Wrapped in Plastic

'Once You Leave' web series

Wrapped in Plastic

Minutes into the first episode of Austin award-winning web series Once You Leave, lead character Kayla Marshall (Kayla Olson) stumbles into a darkly comic set-piece. Her mother (played with Mae West brio by Rae Peterson) has taken in a new lover, and her bedroom has been rented out. Discomfort morphs to confrontation, and Kayla palms the keys to her mother's car. Just as most directors would cue the first chords of road-trip Americana, Nate Locklear literally hits the brakes. The getaway can wait. First, Kayla has to process.

In many respects, Once You Leave (www.onceyouleave.com) plays like an On the Road-style travelogue. Kayla rambles through an imaginary Central Texas, encountering Zen ranchers and a particularly manic pixie dream girl along the way. But when Kayla pauses to record a video diary, the series opens up to reveal something more layered. Here is a character who's stuck traversing the moments between possibility and inevitability. She has no idea how to live in the here and now.

To be fair, the plot does not give Kayla a very appealing now. We learn early on that Kayla's best friend Rachel (Jacki Brinker) has died. Rachel acts as the web series' Laura Palmer, haunting the narrative through videos and her blog, but never existing in the present. "That was purposeful," says director Nate Locklear. "I didn't want to have traditional flashbacks ... I wanted to show the digital relationship with the character." That digital remove creates a palpable ache, heightened by Olson's quietly elegant acting. Kayla was in love with Rachel, but the admission of that love led to a seemingly insurmountable rift. Now Kayla can only experience Rachel through the filter of a plastic device.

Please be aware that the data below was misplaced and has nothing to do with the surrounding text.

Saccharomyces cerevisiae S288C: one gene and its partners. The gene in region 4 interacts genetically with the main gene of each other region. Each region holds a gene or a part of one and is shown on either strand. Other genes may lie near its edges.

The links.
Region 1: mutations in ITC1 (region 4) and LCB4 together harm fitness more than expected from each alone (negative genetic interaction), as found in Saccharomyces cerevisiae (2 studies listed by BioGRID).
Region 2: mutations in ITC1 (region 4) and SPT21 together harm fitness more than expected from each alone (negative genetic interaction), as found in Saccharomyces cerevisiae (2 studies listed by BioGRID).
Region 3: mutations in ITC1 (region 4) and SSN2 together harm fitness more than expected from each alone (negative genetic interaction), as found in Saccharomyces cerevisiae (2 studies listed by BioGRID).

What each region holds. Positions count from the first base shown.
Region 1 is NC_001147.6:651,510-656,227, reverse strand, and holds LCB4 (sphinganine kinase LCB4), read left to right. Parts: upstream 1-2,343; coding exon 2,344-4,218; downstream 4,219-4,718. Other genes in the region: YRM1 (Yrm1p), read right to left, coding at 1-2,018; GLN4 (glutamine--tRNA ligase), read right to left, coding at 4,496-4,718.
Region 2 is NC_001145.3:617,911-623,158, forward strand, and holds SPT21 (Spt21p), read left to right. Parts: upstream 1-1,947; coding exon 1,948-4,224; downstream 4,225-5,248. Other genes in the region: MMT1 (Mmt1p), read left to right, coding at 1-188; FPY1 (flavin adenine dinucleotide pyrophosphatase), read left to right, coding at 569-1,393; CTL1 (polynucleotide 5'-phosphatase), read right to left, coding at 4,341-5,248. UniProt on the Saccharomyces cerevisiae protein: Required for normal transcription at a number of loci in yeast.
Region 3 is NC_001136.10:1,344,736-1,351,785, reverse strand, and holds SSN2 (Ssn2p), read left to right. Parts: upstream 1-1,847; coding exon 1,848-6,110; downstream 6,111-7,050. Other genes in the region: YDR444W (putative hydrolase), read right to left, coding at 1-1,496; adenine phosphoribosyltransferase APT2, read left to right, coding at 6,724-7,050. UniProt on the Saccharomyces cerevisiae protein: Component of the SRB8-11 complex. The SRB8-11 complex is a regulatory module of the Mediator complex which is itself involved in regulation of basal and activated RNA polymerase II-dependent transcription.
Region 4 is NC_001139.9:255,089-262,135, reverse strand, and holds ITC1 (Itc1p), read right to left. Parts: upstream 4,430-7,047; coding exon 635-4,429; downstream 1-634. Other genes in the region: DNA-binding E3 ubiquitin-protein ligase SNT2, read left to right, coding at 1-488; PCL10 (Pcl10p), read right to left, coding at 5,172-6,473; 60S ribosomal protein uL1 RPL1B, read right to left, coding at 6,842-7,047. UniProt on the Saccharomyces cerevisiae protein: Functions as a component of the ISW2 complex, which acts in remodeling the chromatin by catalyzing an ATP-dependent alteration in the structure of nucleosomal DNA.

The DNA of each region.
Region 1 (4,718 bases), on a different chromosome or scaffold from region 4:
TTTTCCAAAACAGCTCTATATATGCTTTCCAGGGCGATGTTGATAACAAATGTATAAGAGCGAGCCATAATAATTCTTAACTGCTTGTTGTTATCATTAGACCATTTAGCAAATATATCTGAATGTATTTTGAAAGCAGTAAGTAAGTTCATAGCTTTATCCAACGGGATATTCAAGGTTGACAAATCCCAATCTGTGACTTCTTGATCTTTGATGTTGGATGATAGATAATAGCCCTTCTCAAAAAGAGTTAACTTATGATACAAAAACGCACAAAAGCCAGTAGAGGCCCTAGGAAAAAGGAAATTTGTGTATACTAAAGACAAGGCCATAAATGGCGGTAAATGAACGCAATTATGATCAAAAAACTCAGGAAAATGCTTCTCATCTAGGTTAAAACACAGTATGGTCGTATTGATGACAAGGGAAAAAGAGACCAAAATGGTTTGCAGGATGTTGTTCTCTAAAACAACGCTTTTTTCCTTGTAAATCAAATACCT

It is notable that Kayla's yearning is never explicitly defined. The viewer is given clues to her sexual identity, but the series never labels it. This is decidedly not a coming-out story – another deliberate choice. Locklear wanted the series to "create a sense of personal discovery, regardless of orientation." In fact, the tenth episode neatly derails viewers' expectations.

The universality of the story owes a lot to the collaborative process between Locklear and Olson, longtime friends who met at Austin Community College. Olson is quick to assign credit: "Nate wrote the entire thing." Locklear jumps in immediately: "But Kayla wrote her own character background." The pair will be working together once the series wraps up, this time with a feature script penned by Olson. She laughs that "it's even more dramatic than Once, if you can believe it." One wishes the fictional Kayla could get a chance to view it. It is proof positive of the good that can happen in crossing the digital divide.

The final episode of Once You Leave will debut Sunday, Oct. 7, 2:45pm, at the Stateside at the Paramount.

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